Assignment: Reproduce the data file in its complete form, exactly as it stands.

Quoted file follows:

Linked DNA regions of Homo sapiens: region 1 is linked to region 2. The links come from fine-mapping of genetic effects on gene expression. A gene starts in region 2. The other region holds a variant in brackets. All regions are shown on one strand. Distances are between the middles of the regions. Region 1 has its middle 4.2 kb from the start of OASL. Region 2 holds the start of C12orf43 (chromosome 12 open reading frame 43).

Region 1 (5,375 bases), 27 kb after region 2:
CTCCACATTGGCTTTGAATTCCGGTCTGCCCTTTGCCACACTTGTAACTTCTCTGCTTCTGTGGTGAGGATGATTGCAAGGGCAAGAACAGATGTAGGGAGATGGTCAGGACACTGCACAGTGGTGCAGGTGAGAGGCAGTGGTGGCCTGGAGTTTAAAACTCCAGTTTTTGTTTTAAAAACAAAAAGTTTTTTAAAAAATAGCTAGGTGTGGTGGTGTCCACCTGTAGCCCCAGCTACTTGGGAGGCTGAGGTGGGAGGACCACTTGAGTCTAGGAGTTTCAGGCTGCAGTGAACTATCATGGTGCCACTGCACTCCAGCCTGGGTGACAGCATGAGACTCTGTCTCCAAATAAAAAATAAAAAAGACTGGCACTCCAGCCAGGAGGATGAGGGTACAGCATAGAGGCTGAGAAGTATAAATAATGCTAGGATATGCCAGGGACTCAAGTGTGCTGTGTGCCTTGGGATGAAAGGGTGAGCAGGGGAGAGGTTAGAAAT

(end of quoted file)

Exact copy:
Linked DNA regions of Homo sapiens: region 1 is linked to region 2. The links come from fine-mapping of genetic effects on gene expression. A gene starts in region 2. The other region holds a variant in brackets. All regions are shown on one strand. Distances are between the middles of the regions. Region 1 has its middle 4.2 kb from the start of OASL. Region 2 holds the start of C12orf43 (chromosome 12 open reading frame 43).

Region 1 (5,375 bases), 27 kb after region 2:
CTCCACATTGGCTTTGAATTCCGGTCTGCCCTTTGCCACACTTGTAACTTCTCTGCTTCTGTGGTGAGGATGATTGCAAGGGCAAGAACAGATGTAGGGAGATGGTCAGGACACTGCACAGTGGTGCAGGTGAGAGGCAGTGGTGGCCTGGAGTTTAAAACTCCAGTTTTTGTTTTAAAAACAAAAAGTTTTTTAAAAAATAGCTAGGTGTGGTGGTGTCCACCTGTAGCCCCAGCTACTTGGGAGGCTGAGGTGGGAGGACCACTTGAGTCTAGGAGTTTCAGGCTGCAGTGAACTATCATGGTGCCACTGCACTCCAGCCTGGGTGACAGCATGAGACTCTGTCTCCAAATAAAAAATAAAAAAGACTGGCACTCCAGCCAGGAGGATGAGGGTACAGCATAGAGGCTGAGAAGTATAAATAATGCTAGGATATGCCAGGGACTCAAGTGTGCTGTGTGCCTTGGGATGAAAGGGTGAGCAGGGGAGAGGTTAGAAAT